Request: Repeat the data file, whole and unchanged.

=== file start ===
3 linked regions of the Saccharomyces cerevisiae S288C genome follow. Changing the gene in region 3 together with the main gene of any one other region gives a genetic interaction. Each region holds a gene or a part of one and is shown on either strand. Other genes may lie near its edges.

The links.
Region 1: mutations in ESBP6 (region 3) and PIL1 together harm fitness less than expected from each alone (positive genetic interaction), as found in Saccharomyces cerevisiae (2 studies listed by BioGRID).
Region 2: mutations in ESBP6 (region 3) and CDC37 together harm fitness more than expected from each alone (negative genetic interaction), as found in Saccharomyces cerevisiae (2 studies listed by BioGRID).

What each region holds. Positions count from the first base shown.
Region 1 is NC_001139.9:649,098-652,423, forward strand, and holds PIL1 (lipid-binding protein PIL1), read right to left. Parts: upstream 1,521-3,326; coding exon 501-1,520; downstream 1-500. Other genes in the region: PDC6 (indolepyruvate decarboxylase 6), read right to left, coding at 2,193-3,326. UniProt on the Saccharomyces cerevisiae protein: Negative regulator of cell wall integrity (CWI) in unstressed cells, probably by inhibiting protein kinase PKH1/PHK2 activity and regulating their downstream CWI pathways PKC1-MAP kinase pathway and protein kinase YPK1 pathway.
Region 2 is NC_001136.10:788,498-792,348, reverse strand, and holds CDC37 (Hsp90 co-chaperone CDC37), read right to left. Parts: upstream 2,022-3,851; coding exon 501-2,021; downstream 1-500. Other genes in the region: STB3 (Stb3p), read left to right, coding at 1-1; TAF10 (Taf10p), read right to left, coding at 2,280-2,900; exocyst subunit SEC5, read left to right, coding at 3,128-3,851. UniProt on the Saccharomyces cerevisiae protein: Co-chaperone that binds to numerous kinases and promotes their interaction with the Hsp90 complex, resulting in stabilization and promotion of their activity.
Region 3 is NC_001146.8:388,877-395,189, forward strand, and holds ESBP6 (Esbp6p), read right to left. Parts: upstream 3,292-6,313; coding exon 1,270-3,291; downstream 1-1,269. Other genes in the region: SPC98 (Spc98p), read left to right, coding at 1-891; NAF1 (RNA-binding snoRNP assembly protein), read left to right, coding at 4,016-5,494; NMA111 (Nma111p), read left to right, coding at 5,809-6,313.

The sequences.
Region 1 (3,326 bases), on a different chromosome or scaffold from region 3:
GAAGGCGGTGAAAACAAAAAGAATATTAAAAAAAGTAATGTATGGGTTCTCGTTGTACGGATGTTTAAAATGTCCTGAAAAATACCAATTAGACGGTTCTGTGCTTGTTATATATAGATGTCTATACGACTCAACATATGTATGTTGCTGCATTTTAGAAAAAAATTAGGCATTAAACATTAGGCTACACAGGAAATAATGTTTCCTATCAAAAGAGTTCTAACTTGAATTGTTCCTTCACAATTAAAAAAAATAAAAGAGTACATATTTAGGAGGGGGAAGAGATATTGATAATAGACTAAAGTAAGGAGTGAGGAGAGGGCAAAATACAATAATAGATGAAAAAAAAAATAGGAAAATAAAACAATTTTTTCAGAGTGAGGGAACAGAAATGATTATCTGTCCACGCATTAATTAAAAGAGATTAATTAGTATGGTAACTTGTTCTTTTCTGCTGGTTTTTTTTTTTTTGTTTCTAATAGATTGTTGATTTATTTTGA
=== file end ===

3 linked regions of the Saccharomyces cerevisiae S288C genome follow. Changing the gene in region 3 together with the main gene of any one other region gives a genetic interaction. Each region holds a gene or a part of one and is shown on either strand. Other genes may lie near its edges.

The links.
Region 1: mutations in ESBP6 (region 3) and PIL1 together harm fitness less than expected from each alone (positive genetic interaction), as found in Saccharomyces cerevisiae (2 studies listed by BioGRID).
Region 2: mutations in ESBP6 (region 3) and CDC37 together harm fitness more than expected from each alone (negative genetic interaction), as found in Saccharomyces cerevisiae (2 studies listed by BioGRID).

What each region holds. Positions count from the first base shown.
Region 1 is NC_001139.9:649,098-652,423, forward strand, and holds PIL1 (lipid-binding protein PIL1), read right to left. Parts: upstream 1,521-3,326; coding exon 501-1,520; downstream 1-500. Other genes in the region: PDC6 (indolepyruvate decarboxylase 6), read right to left, coding at 2,193-3,326. UniProt on the Saccharomyces cerevisiae protein: Negative regulator of cell wall integrity (CWI) in unstressed cells, probably by inhibiting protein kinase PKH1/PHK2 activity and regulating their downstream CWI pathways PKC1-MAP kinase pathway and protein kinase YPK1 pathway.
Region 2 is NC_001136.10:788,498-792,348, reverse strand, and holds CDC37 (Hsp90 co-chaperone CDC37), read right to left. Parts: upstream 2,022-3,851; coding exon 501-2,021; downstream 1-500. Other genes in the region: STB3 (Stb3p), read left to right, coding at 1-1; TAF10 (Taf10p), read right to left, coding at 2,280-2,900; exocyst subunit SEC5, read left to right, coding at 3,128-3,851. UniProt on the Saccharomyces cerevisiae protein: Co-chaperone that binds to numerous kinases and promotes their interaction with the Hsp90 complex, resulting in stabilization and promotion of their activity.
Region 3 is NC_001146.8:388,877-395,189, forward strand, and holds ESBP6 (Esbp6p), read right to left. Parts: upstream 3,292-6,313; coding exon 1,270-3,291; downstream 1-1,269. Other genes in the region: SPC98 (Spc98p), read left to right, coding at 1-891; NAF1 (RNA-binding snoRNP assembly protein), read left to right, coding at 4,016-5,494; NMA111 (Nma111p), read left to right, coding at 5,809-6,313.

The sequences.
Region 1 (3,326 bases), on a different chromosome or scaffold from region 3:
GAAGGCGGTGAAAACAAAAAGAATATTAAAAAAAGTAATGTATGGGTTCTCGTTGTACGGATGTTTAAAATGTCCTGAAAAATACCAATTAGACGGTTCTGTGCTTGTTATATATAGATGTCTATACGACTCAACATATGTATGTTGCTGCATTTTAGAAAAAAATTAGGCATTAAACATTAGGCTACACAGGAAATAATGTTTCCTATCAAAAGAGTTCTAACTTGAATTGTTCCTTCACAATTAAAAAAAATAAAAGAGTACATATTTAGGAGGGGGAAGAGATATTGATAATAGACTAAAGTAAGGAGTGAGGAGAGGGCAAAATACAATAATAGATGAAAAAAAAAATAGGAAAATAAAACAATTTTTTCAGAGTGAGGGAACAGAAATGATTATCTGTCCACGCATTAATTAAAAGAGATTAATTAGTATGGTAACTTGTTCTTTTCTGCTGGTTTTTTTTTTTTTGTTTCTAATAGATTGTTGATTTATTTTGA